Officials from Baltimore's public works and finance departments are expected to attend a City Council committee hearing Wednesday to address water billing issues.
The 5 p.m. hearing, which will air live on the publicly owned CharmTV channel, will focus on affordability issues. The city switched to monthly billing this month for Baltimore customers, as officials continue a more than $160 million overhaul of the aging billing and meter systems.
Mayor Stephanie Rawlings-Blake acknowledged that water customers may experience "hiccups" as the improvements continue.
"The new water billing system is the first attempt to modernize our water billing in generations," she said Wednesday at her weekly news conference. "We took a long, hard look at what the problems were and systematically worked to try to find solutions to those problems.
"You don't get to better unless you try. You don't get to a more modern system unless you modernize the system, and that's what we're doing."
Councilman Carl Stokes, who will lead Wednesday's meeting, said he is concerned with the city's attempts to cut off "vital water supplies to struggling families" caught up in a troubled water billing system. He wants to see officials focus more on collecting payments from delinquent commercial accounts and less on residential ones.
"I have been dismayed with the number of phone calls my office receives about water shut offs for local residents or outrageous water bills many times not at the fault of the customer," Stokes said in a statement.
The committee will hear testimony on the burden of water bills on low-income households, ideas for a new rate structure and a proposal for a program to assist residents with unaffordable bills to prevent water service cut-offs, according to Stokes.
Water rates will increase by 9.9 percent a year for the next three years after the city's Board of Estimates voted in August to adjust the charges. The board also agreed to charge two new fees.
The new monthly bills will show customers how much they are being charged for use of water, sewer, infrastructure and account management. Fees for Chesapeake Bay restoration and stormwater will also be included.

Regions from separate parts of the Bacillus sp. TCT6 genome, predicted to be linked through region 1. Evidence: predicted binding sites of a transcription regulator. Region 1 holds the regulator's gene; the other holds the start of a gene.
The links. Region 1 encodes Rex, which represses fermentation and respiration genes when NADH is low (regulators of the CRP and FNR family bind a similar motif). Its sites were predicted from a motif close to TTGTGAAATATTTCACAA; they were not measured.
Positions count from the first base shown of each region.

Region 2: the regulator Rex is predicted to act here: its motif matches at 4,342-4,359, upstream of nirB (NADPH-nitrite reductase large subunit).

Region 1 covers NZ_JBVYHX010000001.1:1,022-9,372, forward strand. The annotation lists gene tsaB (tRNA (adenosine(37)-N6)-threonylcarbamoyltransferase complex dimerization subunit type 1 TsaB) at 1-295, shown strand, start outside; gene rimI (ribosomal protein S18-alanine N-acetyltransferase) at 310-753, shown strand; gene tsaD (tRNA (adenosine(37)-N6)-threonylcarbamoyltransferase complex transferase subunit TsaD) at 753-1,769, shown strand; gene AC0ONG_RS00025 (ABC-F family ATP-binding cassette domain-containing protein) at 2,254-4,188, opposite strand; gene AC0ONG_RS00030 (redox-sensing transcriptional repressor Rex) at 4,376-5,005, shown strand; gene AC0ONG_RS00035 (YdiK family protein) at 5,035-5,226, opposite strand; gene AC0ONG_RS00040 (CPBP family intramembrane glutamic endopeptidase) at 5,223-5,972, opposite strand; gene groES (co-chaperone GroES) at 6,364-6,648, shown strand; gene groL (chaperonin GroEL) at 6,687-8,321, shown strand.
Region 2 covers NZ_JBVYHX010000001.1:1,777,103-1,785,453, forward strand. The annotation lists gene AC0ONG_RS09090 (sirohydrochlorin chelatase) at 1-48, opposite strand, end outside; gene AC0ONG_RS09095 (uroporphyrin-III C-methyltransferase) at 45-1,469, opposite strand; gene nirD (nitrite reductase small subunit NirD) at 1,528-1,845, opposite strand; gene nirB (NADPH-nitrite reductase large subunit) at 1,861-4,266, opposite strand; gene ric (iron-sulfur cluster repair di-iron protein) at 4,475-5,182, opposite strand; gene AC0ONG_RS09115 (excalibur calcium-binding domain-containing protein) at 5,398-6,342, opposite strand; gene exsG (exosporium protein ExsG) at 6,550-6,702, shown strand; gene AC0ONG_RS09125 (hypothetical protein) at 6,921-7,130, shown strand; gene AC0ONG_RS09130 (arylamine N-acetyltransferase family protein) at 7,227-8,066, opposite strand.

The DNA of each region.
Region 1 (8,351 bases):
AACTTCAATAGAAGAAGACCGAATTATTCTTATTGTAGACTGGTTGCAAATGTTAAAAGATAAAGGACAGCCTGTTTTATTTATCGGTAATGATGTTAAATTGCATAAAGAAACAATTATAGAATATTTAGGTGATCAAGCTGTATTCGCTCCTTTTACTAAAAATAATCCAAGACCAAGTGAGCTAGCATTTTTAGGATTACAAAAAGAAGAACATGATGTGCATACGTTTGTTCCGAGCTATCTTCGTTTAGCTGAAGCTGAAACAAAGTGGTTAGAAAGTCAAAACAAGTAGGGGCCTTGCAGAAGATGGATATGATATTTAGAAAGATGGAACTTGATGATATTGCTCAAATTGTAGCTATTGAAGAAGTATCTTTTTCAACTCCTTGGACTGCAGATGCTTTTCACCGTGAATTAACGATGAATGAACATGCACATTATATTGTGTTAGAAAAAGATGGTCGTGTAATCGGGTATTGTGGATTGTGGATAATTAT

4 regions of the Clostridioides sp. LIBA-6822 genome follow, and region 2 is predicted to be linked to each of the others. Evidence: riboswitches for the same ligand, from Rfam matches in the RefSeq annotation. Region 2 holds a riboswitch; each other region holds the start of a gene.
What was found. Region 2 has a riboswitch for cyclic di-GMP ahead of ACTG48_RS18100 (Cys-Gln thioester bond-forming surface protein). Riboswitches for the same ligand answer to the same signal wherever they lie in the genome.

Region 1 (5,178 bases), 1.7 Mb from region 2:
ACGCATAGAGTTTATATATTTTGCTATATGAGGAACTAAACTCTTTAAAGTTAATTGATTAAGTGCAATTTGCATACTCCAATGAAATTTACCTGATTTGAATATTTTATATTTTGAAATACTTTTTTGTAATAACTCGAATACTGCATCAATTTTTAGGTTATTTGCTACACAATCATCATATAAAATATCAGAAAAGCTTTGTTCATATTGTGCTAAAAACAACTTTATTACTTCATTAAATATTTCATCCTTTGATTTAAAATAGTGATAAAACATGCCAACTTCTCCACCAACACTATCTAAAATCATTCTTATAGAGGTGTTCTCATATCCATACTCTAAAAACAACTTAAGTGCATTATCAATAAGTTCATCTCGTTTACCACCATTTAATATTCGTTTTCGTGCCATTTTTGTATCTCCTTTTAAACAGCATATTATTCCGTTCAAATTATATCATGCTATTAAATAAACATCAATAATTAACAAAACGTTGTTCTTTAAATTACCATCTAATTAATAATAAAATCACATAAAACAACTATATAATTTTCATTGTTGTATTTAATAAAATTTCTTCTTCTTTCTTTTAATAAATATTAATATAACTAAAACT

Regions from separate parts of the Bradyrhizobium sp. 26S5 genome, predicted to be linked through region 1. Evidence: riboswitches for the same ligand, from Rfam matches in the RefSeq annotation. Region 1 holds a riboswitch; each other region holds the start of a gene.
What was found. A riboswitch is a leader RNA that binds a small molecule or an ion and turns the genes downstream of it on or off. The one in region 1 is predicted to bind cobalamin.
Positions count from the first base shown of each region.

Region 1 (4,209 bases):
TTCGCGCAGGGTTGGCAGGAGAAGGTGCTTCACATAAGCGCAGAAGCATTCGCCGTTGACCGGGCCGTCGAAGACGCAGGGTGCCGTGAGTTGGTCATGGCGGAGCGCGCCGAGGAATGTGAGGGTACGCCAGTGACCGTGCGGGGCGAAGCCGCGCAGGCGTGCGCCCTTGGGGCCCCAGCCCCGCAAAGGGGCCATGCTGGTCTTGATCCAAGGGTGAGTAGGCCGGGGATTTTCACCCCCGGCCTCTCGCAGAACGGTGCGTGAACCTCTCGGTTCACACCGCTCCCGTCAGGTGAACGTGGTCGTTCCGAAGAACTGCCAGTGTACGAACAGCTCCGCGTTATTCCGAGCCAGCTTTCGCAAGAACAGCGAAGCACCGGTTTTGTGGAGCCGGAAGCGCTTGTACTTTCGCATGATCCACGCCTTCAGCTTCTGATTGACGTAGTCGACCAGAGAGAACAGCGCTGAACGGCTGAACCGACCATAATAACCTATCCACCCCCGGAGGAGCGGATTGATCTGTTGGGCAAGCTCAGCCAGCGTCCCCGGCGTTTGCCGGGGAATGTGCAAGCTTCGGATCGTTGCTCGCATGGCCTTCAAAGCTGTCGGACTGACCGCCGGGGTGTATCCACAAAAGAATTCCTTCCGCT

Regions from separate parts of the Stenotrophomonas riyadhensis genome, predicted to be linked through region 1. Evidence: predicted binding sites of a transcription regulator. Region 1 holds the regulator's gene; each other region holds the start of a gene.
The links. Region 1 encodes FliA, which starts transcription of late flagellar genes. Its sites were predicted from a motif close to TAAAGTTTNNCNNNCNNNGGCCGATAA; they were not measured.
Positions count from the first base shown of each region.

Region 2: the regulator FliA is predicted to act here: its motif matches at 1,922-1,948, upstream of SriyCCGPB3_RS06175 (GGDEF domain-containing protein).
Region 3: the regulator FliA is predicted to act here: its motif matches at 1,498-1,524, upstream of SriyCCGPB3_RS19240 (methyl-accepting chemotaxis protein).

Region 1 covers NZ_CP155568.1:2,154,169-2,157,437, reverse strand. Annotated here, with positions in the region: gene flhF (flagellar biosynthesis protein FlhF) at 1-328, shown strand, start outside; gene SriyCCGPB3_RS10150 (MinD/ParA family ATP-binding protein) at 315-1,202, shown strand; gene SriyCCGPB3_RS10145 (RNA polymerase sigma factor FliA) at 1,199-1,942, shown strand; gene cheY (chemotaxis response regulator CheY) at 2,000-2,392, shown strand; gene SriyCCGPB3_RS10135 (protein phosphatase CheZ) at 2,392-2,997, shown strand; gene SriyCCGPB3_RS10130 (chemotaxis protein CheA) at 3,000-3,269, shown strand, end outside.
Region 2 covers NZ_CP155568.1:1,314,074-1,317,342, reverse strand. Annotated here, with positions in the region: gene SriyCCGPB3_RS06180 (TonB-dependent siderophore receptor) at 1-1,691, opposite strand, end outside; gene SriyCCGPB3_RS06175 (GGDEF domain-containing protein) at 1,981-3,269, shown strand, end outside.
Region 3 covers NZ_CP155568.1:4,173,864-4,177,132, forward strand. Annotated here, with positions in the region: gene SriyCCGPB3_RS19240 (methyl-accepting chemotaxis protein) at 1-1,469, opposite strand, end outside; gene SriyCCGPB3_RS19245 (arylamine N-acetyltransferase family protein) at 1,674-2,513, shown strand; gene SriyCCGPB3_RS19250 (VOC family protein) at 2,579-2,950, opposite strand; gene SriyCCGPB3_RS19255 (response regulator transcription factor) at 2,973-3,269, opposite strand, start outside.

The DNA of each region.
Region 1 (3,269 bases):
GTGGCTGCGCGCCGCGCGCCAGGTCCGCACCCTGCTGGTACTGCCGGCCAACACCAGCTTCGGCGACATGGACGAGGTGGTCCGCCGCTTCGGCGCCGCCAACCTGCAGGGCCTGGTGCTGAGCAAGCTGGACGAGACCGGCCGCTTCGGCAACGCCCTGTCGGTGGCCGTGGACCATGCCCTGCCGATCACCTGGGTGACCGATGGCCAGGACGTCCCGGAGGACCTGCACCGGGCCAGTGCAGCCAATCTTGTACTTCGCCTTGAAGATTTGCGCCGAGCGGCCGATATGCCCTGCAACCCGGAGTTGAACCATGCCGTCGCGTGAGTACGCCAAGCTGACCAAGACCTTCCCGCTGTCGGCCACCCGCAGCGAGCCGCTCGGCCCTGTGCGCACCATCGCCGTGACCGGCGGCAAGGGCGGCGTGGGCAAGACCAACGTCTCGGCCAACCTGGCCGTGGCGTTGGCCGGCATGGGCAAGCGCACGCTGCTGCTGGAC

Officials say they are creating a modern system with "state-of-the-art software and hardware." Monthly bills also will ensure users will be quickly alerted to expensive leaks that may drive up their costs.
Still, residents continue to complain of spiking bills. Some called the bills "astronomical, " "ridiculous" and "frustrating."
Steve Carey, 38, of Medfield said recently he had already received three quarterly water bills this year, then received a fourth for nearly $400. His typical water bill is less than $140.
"It was totally out of the blue, " Carey said. "There's something definitely not right."
Residents who have concerns about their bills should contact customer support at 410-396-5398, according to Department of Public Works officials.
"It's important to remember that customers are billed for their usage, " spokesman Jeffrey Raymond has said. "The meter reads, which show the usage, are independent of the transition to the new billing system. We've been getting automated reads from many of these meters for two years now.
"Again, if customers are concerned about high consumption figures, they should get in touch with Customer Support and Services to get an explanation."